Education Bulletin: New Aviaries

By the Education Department

Providing a home for native wildlife here at the Zoo shines a spotlight on the rich biodiversity that exists all around us. The Mediterranean region of California is designated by Conservation International as a Biodiversity Hotspot ( A biodiversity hotspot is an area with a large number of species that are only found locally and has lost over 70% of its original habitat. The California Floristic Province is home to the giant sequoia, the planet's largest living organism and holds a number of threatened endemic species.

Two new aviaries are opening soon in The Zoo’s Backyard with native species, Burrowing owls and Yellow-billed magpies. Burrowing owls are funny little creatures with long legs and big eyes that prefer to stand around on the ground and hunt at dawn and dusk. The burrowing owl population is considered at risk in California because of habitat degradation and destruction.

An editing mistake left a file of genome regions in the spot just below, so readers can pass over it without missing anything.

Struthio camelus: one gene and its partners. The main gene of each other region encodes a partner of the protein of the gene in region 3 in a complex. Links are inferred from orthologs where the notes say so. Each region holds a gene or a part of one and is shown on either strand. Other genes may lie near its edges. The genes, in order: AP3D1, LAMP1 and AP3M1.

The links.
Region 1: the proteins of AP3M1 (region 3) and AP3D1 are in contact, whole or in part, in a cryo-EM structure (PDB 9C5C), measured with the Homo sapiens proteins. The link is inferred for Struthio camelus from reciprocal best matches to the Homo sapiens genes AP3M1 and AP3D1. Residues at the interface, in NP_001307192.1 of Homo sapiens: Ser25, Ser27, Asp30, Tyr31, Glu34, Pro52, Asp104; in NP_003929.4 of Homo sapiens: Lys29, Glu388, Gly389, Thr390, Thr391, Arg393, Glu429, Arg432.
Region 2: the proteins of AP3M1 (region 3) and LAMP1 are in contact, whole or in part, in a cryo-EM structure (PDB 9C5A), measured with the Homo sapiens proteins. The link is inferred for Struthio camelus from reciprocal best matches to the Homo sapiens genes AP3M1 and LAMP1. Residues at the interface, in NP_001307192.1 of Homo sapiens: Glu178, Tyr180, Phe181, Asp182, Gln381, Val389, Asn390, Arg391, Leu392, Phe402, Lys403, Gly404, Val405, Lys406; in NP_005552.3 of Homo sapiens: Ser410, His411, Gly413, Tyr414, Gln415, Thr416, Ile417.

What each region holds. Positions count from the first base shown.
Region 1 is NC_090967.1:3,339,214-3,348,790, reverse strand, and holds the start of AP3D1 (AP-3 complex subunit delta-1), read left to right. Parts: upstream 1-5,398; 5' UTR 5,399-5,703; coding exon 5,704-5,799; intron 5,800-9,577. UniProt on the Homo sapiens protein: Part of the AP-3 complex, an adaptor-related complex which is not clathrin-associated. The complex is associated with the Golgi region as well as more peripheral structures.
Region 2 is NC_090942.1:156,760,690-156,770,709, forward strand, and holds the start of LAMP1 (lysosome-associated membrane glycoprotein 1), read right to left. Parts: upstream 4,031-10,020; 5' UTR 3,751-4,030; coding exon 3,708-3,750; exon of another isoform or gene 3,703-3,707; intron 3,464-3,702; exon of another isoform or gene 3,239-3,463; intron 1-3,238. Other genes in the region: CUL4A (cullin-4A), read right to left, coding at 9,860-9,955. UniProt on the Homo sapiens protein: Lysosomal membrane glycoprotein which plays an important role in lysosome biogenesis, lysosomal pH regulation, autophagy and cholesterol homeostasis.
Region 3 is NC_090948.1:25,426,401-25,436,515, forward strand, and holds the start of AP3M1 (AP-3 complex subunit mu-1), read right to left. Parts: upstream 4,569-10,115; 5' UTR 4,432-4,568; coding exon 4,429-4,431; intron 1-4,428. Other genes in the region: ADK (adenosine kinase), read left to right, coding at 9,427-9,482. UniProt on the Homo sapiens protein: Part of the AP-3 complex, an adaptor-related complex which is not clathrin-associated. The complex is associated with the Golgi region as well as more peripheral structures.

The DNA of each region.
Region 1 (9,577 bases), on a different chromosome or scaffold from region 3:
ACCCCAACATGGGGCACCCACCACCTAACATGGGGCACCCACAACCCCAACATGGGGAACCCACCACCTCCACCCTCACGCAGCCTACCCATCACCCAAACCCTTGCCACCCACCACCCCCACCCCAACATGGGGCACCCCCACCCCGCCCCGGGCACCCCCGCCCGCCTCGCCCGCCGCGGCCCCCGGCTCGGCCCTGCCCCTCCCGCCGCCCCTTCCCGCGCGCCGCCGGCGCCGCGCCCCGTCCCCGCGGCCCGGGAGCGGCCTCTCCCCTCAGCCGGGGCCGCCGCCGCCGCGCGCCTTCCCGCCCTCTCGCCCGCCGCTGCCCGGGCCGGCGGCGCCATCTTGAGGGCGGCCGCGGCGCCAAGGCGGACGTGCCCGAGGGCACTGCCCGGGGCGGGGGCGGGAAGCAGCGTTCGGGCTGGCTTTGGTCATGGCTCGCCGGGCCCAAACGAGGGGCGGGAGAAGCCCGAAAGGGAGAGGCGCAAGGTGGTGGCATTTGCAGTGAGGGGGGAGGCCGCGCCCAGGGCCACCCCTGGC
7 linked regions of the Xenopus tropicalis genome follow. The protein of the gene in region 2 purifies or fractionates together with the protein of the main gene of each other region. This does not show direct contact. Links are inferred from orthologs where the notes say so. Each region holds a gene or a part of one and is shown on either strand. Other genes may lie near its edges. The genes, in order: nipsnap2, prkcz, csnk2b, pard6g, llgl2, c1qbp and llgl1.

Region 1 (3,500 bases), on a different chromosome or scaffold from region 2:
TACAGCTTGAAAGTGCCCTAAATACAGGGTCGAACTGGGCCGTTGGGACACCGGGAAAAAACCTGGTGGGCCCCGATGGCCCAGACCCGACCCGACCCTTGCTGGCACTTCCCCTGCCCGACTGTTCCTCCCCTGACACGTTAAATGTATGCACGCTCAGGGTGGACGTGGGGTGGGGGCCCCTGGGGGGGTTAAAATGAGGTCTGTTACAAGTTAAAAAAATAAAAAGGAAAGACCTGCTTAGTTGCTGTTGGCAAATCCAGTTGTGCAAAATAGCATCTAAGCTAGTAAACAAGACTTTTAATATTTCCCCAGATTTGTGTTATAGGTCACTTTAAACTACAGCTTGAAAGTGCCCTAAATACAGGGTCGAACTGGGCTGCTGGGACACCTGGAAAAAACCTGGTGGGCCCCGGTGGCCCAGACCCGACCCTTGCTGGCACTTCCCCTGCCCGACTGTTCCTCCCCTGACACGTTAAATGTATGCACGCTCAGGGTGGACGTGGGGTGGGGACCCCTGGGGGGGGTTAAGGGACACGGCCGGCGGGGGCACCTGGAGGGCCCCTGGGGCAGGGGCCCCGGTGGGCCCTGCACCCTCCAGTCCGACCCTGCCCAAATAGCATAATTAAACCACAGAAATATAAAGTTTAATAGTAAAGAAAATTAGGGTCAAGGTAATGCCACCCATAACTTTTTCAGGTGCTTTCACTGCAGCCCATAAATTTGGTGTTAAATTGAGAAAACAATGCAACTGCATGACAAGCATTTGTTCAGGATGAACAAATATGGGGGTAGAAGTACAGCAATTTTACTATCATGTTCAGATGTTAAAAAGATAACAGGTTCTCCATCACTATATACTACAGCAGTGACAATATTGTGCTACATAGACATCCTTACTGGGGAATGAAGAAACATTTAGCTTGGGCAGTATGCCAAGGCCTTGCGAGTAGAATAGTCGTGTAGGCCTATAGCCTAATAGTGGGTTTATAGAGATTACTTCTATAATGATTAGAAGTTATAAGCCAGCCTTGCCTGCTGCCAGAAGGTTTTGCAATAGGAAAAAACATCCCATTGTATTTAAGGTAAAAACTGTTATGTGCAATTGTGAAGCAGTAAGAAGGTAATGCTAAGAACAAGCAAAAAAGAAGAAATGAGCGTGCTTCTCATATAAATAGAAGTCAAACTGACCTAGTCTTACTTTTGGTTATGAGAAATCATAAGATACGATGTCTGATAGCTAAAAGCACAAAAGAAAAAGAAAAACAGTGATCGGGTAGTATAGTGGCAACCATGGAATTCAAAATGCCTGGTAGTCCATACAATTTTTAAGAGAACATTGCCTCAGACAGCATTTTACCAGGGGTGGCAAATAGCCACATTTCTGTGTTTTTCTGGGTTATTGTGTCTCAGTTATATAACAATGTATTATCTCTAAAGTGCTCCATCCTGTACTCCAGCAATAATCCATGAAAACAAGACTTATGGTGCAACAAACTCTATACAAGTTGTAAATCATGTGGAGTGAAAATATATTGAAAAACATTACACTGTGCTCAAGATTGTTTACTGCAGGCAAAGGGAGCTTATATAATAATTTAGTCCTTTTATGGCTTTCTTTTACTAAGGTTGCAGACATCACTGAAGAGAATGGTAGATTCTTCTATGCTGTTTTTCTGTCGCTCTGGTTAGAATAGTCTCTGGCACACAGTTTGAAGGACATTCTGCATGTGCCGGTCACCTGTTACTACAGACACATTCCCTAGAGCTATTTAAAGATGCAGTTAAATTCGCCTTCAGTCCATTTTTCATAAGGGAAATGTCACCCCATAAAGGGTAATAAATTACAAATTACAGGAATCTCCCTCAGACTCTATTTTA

Yellow-billed magpies are a new species to the Zoo. You may be familiar with these charismatic, colorful, and noisy birds, but you may not know that they are only found in California. In fact, birders from around the world travel to California specifically to add these striking birds to their “life list.” Unfortunately, their isolation in California means they are vulnerable because, as our population grows and habitat becomes scarce, yellow-billed magpies will have no where else to go.

It is our hope that being surrounded by the animals at our Zoo will inspire you to conserve and “live green” in your daily life. The next time you are here, pay special attention to the California natives who call the Zoo home because these are the animals that will experience the greatest direct impact from your daily choices.

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